Earlier tl;dr Warning Needed
"But what the list members lack in sex, drugs and other shenanigans they more than make up for in intellect and their ability to change the world."
The Internet Society has begun its own hall of fame for the bad boys and girls of the information superhighway. The internet glitterati are organized into three categories: Pioneers Circle, Innovators and Global Connectors. Inductees include Al Gore, Linus Torvalds, Sir Tim Berners-Lee and the delightfully named Randy Bush, …
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On the assumption that the "Inductees Alphabetically" list is complete
One or two serious omissions here methinks...
Licklider and Clark should be there as visionaries Licklider is mentioned in the "A Brief History of the Internet"
In August 1962, Licklider and Welden Clark published the paper "On-Line Man Computer Communication", one of the first descriptions of a networked future.
Len Bosack and Sandy Lerner, a married couple who worked as computer operations staff members at Stanford University, later joined by Richard Troiano founded Cisco Systems in 1984
and perhaps most important
1978 -- Dennis C. Hayes and partner Dale Heatherington, working on Hayes’ dining room table, developed the first personal-computer modem and formed a company.
Us oldies will now get all nostalgic thinking of the MF dialling tones; the b'doing b'doing and hiss of handshakes and data.
and the AT command set ...
Remedy required forthwith !
Yes, the Internet, not the World Wide Web. Don't mistake the one for the other. So for the Internet yes, definitely Hayes et al should get a mention, the advent of comparatively cheap, accessible commercially available modems made the difference in terms of consumers ability to access to the networks, which was the real start of the internet.
ken and dmr deserve a spot on this list long before Linus does. If it wasn't for them, Linus would have nothing to copy, let alone a Programming language to do so.
Without Linus, we still have plenty of other operating systems such as the various BSDs, Solaris and a smattering of other commercial Unixes, all of which derived from ken and dmr's work those many years ago.
Hell even the guy that wrote DOS deserves to be on this list before Linus, his OS went on to dominate the market with installation on greater than 90% of all desktops and significant portion of servers.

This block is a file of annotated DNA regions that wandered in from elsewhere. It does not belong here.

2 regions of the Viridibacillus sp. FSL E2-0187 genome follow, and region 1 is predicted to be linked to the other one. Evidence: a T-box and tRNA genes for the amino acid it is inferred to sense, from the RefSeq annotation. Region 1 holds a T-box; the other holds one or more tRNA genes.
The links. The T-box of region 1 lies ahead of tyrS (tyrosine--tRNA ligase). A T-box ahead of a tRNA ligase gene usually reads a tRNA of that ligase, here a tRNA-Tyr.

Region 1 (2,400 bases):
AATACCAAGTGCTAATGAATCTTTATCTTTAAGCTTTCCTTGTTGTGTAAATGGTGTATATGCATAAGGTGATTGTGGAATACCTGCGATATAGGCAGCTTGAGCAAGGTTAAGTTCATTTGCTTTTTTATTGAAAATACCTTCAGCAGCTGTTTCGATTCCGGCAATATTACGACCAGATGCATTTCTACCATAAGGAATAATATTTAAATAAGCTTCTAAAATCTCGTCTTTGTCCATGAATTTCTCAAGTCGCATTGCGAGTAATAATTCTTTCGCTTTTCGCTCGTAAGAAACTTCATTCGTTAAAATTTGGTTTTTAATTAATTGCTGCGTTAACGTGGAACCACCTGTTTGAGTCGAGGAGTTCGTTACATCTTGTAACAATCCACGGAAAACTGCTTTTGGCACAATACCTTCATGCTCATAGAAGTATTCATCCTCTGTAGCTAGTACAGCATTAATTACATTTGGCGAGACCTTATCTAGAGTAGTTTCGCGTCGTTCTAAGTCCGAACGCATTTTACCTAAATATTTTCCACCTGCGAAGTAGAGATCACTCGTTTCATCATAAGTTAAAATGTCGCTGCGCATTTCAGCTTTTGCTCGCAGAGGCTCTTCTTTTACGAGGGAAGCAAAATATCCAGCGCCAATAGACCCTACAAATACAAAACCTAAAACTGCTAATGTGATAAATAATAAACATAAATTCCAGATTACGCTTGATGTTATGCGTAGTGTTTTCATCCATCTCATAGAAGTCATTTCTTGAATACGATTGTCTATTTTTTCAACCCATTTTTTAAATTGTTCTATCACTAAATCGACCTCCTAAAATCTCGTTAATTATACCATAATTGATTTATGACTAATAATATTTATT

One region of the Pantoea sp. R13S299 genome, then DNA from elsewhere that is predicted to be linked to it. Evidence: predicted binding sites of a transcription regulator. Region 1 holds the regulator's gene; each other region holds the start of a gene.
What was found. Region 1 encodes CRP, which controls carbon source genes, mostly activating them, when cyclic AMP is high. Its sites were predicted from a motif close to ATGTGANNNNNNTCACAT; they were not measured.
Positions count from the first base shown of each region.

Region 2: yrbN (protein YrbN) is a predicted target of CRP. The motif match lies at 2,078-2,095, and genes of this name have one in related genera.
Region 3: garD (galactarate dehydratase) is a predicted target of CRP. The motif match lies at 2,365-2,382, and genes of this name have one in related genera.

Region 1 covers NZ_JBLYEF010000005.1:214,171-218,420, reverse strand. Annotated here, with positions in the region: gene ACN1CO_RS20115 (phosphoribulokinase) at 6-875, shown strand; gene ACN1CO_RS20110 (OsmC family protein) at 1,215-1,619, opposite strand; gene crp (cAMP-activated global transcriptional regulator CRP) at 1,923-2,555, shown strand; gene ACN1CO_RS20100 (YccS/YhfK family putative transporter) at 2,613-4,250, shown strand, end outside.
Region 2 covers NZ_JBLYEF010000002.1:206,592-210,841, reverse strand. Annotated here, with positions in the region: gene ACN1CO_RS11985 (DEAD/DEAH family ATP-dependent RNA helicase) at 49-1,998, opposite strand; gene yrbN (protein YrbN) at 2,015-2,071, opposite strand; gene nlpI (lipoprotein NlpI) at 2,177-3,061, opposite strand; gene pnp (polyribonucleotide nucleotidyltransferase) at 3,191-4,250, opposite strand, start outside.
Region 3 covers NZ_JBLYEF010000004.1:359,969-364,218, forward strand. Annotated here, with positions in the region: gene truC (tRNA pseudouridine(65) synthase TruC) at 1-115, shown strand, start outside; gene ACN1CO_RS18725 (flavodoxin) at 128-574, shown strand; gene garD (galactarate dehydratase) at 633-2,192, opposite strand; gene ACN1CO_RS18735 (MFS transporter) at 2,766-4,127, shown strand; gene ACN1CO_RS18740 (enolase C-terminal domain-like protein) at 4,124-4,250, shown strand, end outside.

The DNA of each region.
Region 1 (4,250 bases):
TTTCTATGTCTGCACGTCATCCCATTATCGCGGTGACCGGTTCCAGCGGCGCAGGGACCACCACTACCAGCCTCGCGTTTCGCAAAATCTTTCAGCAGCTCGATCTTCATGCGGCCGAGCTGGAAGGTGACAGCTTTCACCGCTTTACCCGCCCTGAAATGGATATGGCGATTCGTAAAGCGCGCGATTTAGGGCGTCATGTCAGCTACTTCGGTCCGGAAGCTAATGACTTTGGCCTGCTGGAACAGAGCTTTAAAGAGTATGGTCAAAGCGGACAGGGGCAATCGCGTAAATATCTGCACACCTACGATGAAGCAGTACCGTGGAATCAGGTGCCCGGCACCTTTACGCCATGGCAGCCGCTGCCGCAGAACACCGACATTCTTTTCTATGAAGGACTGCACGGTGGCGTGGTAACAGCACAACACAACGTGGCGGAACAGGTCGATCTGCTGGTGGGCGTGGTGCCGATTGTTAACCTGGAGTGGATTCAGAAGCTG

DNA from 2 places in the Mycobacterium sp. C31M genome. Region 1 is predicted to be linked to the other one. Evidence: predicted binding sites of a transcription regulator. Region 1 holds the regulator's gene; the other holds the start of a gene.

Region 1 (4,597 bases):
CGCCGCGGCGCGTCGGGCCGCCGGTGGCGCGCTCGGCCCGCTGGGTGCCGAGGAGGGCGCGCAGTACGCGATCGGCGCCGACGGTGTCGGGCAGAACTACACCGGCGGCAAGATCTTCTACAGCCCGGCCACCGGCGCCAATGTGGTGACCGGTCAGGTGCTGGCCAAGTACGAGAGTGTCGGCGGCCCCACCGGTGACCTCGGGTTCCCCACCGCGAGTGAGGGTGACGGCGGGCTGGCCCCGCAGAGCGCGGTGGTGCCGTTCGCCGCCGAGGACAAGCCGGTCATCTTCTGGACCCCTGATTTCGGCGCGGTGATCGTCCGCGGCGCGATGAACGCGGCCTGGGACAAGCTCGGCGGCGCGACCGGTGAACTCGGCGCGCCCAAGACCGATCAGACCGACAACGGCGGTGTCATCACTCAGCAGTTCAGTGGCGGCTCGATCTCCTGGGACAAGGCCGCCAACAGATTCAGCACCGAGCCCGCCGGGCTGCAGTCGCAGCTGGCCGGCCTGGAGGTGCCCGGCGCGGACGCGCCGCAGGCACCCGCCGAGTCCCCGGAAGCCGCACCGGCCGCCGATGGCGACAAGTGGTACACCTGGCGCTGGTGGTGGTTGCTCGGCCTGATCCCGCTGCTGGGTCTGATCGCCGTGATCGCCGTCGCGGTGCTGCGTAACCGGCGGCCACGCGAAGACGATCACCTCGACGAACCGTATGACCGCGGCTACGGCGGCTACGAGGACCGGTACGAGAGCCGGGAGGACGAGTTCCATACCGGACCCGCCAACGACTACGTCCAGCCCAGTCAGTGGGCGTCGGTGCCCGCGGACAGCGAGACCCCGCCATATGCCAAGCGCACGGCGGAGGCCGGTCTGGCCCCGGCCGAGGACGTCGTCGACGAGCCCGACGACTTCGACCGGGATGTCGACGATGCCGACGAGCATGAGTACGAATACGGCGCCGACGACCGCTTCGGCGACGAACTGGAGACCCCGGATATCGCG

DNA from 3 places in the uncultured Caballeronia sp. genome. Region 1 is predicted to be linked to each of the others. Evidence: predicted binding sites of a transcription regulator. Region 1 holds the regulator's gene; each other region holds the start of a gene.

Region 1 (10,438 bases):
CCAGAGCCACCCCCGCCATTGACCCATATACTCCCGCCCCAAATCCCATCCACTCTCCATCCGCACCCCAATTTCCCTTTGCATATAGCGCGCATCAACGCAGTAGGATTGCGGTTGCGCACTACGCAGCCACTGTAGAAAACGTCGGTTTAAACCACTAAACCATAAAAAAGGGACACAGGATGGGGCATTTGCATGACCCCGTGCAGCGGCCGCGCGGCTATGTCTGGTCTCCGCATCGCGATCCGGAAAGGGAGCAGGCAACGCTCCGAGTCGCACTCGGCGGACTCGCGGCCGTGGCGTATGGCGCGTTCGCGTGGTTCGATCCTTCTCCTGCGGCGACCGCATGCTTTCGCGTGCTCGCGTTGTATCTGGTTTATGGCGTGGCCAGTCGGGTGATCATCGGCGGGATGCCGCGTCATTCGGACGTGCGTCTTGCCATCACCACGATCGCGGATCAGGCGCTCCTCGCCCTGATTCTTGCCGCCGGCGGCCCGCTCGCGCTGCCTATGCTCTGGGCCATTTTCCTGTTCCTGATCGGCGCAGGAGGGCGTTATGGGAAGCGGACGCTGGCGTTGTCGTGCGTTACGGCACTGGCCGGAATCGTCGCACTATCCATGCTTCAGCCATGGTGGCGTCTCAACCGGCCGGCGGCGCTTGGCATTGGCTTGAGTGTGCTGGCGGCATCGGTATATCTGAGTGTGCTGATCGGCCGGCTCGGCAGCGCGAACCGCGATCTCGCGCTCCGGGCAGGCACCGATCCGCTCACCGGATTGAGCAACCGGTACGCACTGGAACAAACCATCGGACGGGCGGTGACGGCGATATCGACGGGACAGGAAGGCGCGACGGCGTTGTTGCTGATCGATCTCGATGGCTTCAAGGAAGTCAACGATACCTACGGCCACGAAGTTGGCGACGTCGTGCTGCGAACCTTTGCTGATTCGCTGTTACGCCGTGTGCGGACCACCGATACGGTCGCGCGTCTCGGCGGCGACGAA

I think you are confusing DOS with the Windows NT family which is an entirely different beast (still an ugly one though).
While I respect the work of Linus, I entirely agree your stance on ken and dmr too; those guys paved the way for many of the other folks who were inducted.
... but some of their choices are puzzling. Fine, include TBL because the WWW is a major Internet application, and the one most visible to non-technical users. But Linus? What does Linux have to do with the Internet? It's just one of many OSes with TCP/IP networking.
I wouldn't include Hayes in my list of Internet greats, as a couple of people suggested, but I'll agree that dialup - even when not used to carry an IP link - to Internet-connected hosts played a large role in the growth of Internet use, and it created the market for end-user broadband connections.
Some I might have considered who weren't included: Marc Andreesen (largely responsible for pushing graphical browsers, which was critical to the popularization of the web, and to web commerce); Tom Truscott and Jim Ellis (for Usenet, originally UUCP but eventually another major Internet application and hugely important for spreading technical knowledge); and W. Richard Stevens (wrote probably the most influential works on TCP/IP programming).
I was glad to see they included Kilnam Chon and SDN - a non-US TCP/IP network that predated the Big Switch in the US. And Steve Crocker - the Internet would look very different without the RFC process.
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